AMSTERDAM — Loss-making Spyker Cars is selling its niche luxury car business to investor Vladimir Antonov to focus on the much larger Saab operation it bought last year.
The sale could raise 32 million euros ($44 million) and, with other planned repayments, will cut Spyker's borrowings to 25 million euros from 92 million now, chief executive Victor Muller said.
The deal excludes Saab's debt, which consists of a 400 million euro loan from the European Investment Bank.
Antonov, a Russian businessman who previously had a stake in Spyker and is still keen to own shares in it, will buy the Spyker sports car assets through his British holding company, CPP Global Holdings, for an initial 15 million euros.
Only a few dozen of Spyker's sports cars are produced each year, with a list price of about 200,000 euros for the C8 Aileron.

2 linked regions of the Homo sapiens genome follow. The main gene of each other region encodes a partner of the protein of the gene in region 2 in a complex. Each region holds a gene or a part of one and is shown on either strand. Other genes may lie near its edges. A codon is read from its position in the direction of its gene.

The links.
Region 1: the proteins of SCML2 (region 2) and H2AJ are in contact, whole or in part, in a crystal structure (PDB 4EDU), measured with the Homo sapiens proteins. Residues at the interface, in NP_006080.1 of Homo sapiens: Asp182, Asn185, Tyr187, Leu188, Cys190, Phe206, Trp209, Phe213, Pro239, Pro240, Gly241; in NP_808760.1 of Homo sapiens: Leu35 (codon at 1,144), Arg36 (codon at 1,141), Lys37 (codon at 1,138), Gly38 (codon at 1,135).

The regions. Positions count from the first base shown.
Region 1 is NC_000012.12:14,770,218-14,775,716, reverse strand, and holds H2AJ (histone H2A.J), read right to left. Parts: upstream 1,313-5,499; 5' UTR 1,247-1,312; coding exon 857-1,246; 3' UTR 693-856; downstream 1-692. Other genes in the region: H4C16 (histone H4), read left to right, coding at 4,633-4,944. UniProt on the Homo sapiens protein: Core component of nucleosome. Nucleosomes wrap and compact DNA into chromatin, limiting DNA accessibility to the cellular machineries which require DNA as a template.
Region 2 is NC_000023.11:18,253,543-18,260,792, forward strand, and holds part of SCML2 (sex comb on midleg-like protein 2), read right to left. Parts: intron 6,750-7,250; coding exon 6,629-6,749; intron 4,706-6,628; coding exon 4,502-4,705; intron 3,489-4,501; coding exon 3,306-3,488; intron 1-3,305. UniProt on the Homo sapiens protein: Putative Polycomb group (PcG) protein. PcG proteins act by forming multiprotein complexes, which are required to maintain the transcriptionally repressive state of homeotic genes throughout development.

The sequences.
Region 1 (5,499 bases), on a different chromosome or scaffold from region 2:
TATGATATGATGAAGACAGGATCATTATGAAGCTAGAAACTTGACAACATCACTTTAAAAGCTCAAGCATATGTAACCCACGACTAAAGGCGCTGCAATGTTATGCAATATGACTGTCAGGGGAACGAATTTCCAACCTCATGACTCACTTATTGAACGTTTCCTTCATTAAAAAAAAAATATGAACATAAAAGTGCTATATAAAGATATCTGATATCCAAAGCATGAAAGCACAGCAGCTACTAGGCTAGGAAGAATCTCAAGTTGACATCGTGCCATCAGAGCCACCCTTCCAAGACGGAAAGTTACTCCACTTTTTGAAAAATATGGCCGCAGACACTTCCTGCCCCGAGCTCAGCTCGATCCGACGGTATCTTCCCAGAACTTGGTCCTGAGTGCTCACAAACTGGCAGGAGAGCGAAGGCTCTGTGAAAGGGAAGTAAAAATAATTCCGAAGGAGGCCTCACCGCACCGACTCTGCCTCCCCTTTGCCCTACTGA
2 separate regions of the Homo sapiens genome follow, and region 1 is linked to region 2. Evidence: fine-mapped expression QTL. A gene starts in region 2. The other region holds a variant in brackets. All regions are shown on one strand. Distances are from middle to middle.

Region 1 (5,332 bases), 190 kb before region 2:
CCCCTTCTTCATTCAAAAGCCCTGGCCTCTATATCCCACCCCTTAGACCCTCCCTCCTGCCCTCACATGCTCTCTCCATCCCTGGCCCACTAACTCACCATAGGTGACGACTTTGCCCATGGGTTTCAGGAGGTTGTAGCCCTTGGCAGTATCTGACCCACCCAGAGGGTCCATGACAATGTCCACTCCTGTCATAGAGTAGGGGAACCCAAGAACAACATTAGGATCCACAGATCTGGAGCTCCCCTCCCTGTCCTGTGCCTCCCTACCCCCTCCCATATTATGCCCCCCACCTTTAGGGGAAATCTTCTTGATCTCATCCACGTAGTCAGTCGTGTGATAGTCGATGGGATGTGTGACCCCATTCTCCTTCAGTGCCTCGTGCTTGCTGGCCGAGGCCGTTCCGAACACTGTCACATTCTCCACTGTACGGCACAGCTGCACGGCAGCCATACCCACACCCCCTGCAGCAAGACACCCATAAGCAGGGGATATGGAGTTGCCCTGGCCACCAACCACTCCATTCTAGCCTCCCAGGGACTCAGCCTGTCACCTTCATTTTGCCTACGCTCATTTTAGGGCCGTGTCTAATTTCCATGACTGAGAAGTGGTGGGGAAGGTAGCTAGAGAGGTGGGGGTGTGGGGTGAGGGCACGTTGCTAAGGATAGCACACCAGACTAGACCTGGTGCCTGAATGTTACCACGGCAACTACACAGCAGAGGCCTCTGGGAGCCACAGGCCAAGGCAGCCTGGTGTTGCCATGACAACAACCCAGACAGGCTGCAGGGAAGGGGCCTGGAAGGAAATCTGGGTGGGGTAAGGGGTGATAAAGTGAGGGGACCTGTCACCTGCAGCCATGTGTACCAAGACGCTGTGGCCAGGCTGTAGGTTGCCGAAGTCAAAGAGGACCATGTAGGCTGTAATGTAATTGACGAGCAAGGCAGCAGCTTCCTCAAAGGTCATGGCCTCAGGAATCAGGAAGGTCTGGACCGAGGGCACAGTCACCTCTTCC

Proceeds from the sale will be used to repay Muller's private investment company Tenaci Capital, which lent money to Spyker.
Muller and Antonov have had close and complex financial dealings in the past. Antonov helped fund Spyker's acquisition of Saab from GM last February, among other deals, Muller said. Muller said he did not have any shares in Antonov's CPP.
Spyker reported a 50 million euro operating loss for the third quarter on sales of 275 million euros, against a 3.4 million loss a year earlier.
Last month, Spyker said Saab sales more than doubled in the fourth quarter from a year earlier.
Spyker faced wide skepticism when it rescued Saab from imminent closure but has remained bullish. Saab sold 31,696 cars in 2010.